This short section, of what will eventually become a 68-mile-long Rail-Trail, was opened in spring 2010 and parallels Rt. 110/25/US 17 from Morris/Vanzandt Road to Chaney Road. Coastal Georgia Rails to Trails, Inc., the organization responsible for transforming the abandoned CSX rail corridor, envisions a 10-foot wide multi-use trail for the enjoyment of walkers, cyclists, joggers, equestrians and nature lovers.
The Georgia Coast Rail-Trail will eventually stretch from Kingsland north to Riceboro, a lush corridor of longleaf pine forest, marsh and saw grass, which crosses tidal rivers and creeks. The scenery is unmatched, and the trail will be appropriately planned to maintain the integrity of wetlands and wildlife habitat. Multiple trailheads will provide easy access to this unspoiled ecological system along Georgia's coast.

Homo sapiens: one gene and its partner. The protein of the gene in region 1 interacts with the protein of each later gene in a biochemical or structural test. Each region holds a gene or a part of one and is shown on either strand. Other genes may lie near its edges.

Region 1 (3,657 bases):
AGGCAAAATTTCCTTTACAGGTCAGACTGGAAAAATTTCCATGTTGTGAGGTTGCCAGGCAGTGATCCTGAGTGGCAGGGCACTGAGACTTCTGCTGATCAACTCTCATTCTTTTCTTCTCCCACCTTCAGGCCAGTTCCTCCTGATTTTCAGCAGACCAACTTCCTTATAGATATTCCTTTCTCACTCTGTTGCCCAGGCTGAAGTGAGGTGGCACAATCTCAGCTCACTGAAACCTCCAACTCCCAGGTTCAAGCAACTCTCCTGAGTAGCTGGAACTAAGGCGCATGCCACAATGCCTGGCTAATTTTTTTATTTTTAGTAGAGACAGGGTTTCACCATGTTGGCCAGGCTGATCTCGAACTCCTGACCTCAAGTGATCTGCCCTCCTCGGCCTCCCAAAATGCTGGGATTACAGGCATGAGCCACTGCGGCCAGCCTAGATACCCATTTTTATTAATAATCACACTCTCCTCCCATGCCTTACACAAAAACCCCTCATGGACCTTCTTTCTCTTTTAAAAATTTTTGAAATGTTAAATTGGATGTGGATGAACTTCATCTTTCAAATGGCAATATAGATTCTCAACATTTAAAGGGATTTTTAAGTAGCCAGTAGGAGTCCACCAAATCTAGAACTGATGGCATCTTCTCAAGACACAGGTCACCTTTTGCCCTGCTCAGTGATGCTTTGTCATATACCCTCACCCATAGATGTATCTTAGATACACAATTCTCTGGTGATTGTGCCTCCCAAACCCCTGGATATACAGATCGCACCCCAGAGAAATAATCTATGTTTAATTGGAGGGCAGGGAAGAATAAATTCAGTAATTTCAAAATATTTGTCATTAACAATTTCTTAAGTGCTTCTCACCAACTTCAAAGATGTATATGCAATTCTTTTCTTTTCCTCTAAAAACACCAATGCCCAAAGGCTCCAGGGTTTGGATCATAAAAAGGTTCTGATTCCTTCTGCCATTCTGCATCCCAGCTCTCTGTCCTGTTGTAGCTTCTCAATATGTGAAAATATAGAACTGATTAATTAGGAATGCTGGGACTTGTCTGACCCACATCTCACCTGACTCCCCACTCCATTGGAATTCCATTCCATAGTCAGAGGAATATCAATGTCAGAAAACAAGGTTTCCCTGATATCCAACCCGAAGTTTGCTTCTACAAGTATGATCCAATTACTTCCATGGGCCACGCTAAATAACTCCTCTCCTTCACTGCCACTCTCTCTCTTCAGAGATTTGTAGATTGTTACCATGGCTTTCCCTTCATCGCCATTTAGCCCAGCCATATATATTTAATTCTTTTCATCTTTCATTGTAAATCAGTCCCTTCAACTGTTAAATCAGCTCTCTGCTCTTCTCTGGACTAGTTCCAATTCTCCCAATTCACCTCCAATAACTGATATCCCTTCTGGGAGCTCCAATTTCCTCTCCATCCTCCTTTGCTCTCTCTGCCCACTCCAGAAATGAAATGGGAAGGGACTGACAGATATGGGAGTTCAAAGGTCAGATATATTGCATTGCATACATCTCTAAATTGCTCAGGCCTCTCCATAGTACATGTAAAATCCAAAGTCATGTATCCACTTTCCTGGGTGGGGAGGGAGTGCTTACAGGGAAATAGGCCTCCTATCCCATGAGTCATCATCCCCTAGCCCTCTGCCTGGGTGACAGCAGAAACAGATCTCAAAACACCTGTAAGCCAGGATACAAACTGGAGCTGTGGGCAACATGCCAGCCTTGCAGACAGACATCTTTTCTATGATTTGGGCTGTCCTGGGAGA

While the trail bed already exists, much of it is still in private hands. So for now stick to the public right-of-way and do not cross private property that is clearly marked as such.
You'll find another short section of the Georgia Coast Rail-Trail in nearby Woodbine, south of the Chaney Road end point. Visit the Woodbine Section
of the Georgia Coast Rail-Trail for more information.
White Oak is just west of I-95 in southeast Georgia. The trailhead is located at the White Oak Post Office (25 McKinnon Road N), near Burnt Fort Rd./Rt. 252. There is plenty of parking, a playground and picnic tables.
Rode the trail north-south and back. First of all, thanks to everyone who worked and is working on this trail. Its a nice tree-lined path. However, you must have fat-tires to even consider this trail. Most of the trail is acceptable but the 1 mile section ...
Tried to ride this new trail today and was unable to due to it's surface. Large crushed rocks from recycled I-95 pavement are just too big to safely travel. Talked with Monkey Wrench staff on St. Simon's Island and they assured us that it will eventually ...